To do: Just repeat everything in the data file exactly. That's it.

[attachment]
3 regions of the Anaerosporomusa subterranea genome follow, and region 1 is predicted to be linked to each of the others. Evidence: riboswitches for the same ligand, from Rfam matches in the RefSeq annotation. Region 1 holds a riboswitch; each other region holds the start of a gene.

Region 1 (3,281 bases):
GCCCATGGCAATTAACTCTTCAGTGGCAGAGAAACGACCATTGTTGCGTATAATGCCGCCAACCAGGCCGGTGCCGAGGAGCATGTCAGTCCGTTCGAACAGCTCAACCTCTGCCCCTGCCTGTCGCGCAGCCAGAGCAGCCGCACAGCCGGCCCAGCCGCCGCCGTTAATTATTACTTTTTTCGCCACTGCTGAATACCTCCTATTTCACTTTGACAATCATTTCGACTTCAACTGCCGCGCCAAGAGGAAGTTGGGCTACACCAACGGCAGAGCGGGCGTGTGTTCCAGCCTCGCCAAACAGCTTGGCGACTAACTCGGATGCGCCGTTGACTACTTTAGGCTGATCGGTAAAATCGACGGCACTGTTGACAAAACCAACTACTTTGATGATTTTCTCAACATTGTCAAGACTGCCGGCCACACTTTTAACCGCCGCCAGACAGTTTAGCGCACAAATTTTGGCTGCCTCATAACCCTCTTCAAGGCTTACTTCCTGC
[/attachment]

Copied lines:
3 regions of the Anaerosporomusa subterranea genome follow, and region 1 is predicted to be linked to each of the others. Evidence: riboswitches for the same ligand, from Rfam matches in the RefSeq annotation. Region 1 holds a riboswitch; each other region holds the start of a gene.

Region 1 (3,281 bases):
GCCCATGGCAATTAACTCTTCAGTGGCAGAGAAACGACCATTGTTGCGTATAATGCCGCCAACCAGGCCGGTGCCGAGGAGCATGTCAGTCCGTTCGAACAGCTCAACCTCTGCCCCTGCCTGTCGCGCAGCCAGAGCAGCCGCACAGCCGGCCCAGCCGCCGCCGTTAATTATTACTTTTTTCGCCACTGCTGAATACCTCCTATTTCACTTTGACAATCATTTCGACTTCAACTGCCGCGCCAAGAGGAAGTTGGGCTACACCAACGGCAGAGCGGGCGTGTGTTCCAGCCTCGCCAAACAGCTTGGCGACTAACTCGGATGCGCCGTTGACTACTTTAGGCTGATCGGTAAAATCGACGGCACTGTTGACAAAACCAACTACTTTGATGATTTTCTCAACATTGTCAAGACTGCCGGCCACACTTTTAACCGCCGCCAGACAGTTTAGCGCACAAATTTTGGCTGCCTCATAACCCTCTTCAAGGCTTACTTCCTGC